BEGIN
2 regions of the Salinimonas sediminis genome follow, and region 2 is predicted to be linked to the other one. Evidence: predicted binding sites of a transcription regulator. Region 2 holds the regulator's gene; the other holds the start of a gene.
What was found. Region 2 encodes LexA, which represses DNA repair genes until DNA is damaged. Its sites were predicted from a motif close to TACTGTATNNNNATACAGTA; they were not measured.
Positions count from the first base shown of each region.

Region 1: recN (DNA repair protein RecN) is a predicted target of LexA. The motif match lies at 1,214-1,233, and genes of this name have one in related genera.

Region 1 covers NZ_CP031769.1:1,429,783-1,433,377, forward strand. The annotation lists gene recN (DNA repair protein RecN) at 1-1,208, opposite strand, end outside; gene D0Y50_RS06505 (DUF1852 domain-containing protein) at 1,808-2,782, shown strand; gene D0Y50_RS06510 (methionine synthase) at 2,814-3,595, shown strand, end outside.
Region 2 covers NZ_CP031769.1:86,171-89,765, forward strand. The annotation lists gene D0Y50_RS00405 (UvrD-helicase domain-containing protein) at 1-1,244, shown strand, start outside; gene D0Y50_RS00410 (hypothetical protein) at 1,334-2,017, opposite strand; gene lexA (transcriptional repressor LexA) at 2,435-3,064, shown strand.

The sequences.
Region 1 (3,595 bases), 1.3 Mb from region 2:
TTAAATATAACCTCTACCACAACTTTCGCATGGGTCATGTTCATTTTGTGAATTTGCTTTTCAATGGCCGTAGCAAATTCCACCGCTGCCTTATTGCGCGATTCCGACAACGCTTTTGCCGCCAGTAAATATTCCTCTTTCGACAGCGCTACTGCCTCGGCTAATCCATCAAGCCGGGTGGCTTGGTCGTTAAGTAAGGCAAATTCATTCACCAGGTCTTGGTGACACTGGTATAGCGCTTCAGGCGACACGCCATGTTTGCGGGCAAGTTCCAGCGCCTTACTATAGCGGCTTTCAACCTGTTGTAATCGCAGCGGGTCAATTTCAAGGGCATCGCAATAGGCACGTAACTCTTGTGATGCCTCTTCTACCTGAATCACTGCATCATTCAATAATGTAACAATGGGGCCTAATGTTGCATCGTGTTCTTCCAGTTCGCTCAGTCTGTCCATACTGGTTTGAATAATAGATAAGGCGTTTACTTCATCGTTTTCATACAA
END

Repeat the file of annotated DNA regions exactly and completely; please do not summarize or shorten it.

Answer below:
2 regions of the Salinimonas sediminis genome follow, and region 2 is predicted to be linked to the other one. Evidence: predicted binding sites of a transcription regulator. Region 2 holds the regulator's gene; the other holds the start of a gene.
What was found. Region 2 encodes LexA, which represses DNA repair genes until DNA is damaged. Its sites were predicted from a motif close to TACTGTATNNNNATACAGTA; they were not measured.
Positions count from the first base shown of each region.

Region 1: recN (DNA repair protein RecN) is a predicted target of LexA. The motif match lies at 1,214-1,233, and genes of this name have one in related genera.

Region 1 covers NZ_CP031769.1:1,429,783-1,433,377, forward strand. The annotation lists gene recN (DNA repair protein RecN) at 1-1,208, opposite strand, end outside; gene D0Y50_RS06505 (DUF1852 domain-containing protein) at 1,808-2,782, shown strand; gene D0Y50_RS06510 (methionine synthase) at 2,814-3,595, shown strand, end outside.
Region 2 covers NZ_CP031769.1:86,171-89,765, forward strand. The annotation lists gene D0Y50_RS00405 (UvrD-helicase domain-containing protein) at 1-1,244, shown strand, start outside; gene D0Y50_RS00410 (hypothetical protein) at 1,334-2,017, opposite strand; gene lexA (transcriptional repressor LexA) at 2,435-3,064, shown strand.

The sequences.
Region 1 (3,595 bases), 1.3 Mb from region 2:
TTAAATATAACCTCTACCACAACTTTCGCATGGGTCATGTTCATTTTGTGAATTTGCTTTTCAATGGCCGTAGCAAATTCCACCGCTGCCTTATTGCGCGATTCCGACAACGCTTTTGCCGCCAGTAAATATTCCTCTTTCGACAGCGCTACTGCCTCGGCTAATCCATCAAGCCGGGTGGCTTGGTCGTTAAGTAAGGCAAATTCATTCACCAGGTCTTGGTGACACTGGTATAGCGCTTCAGGCGACACGCCATGTTTGCGGGCAAGTTCCAGCGCCTTACTATAGCGGCTTTCAACCTGTTGTAATCGCAGCGGGTCAATTTCAAGGGCATCGCAATAGGCACGTAACTCTTGTGATGCCTCTTCTACCTGAATCACTGCATCATTCAATAATGTAACAATGGGGCCTAATGTTGCATCGTGTTCTTCCAGTTCGCTCAGTCTGTCCATACTGGTTTGAATAATAGATAAGGCGTTTACTTCATCGTTTTCATACAA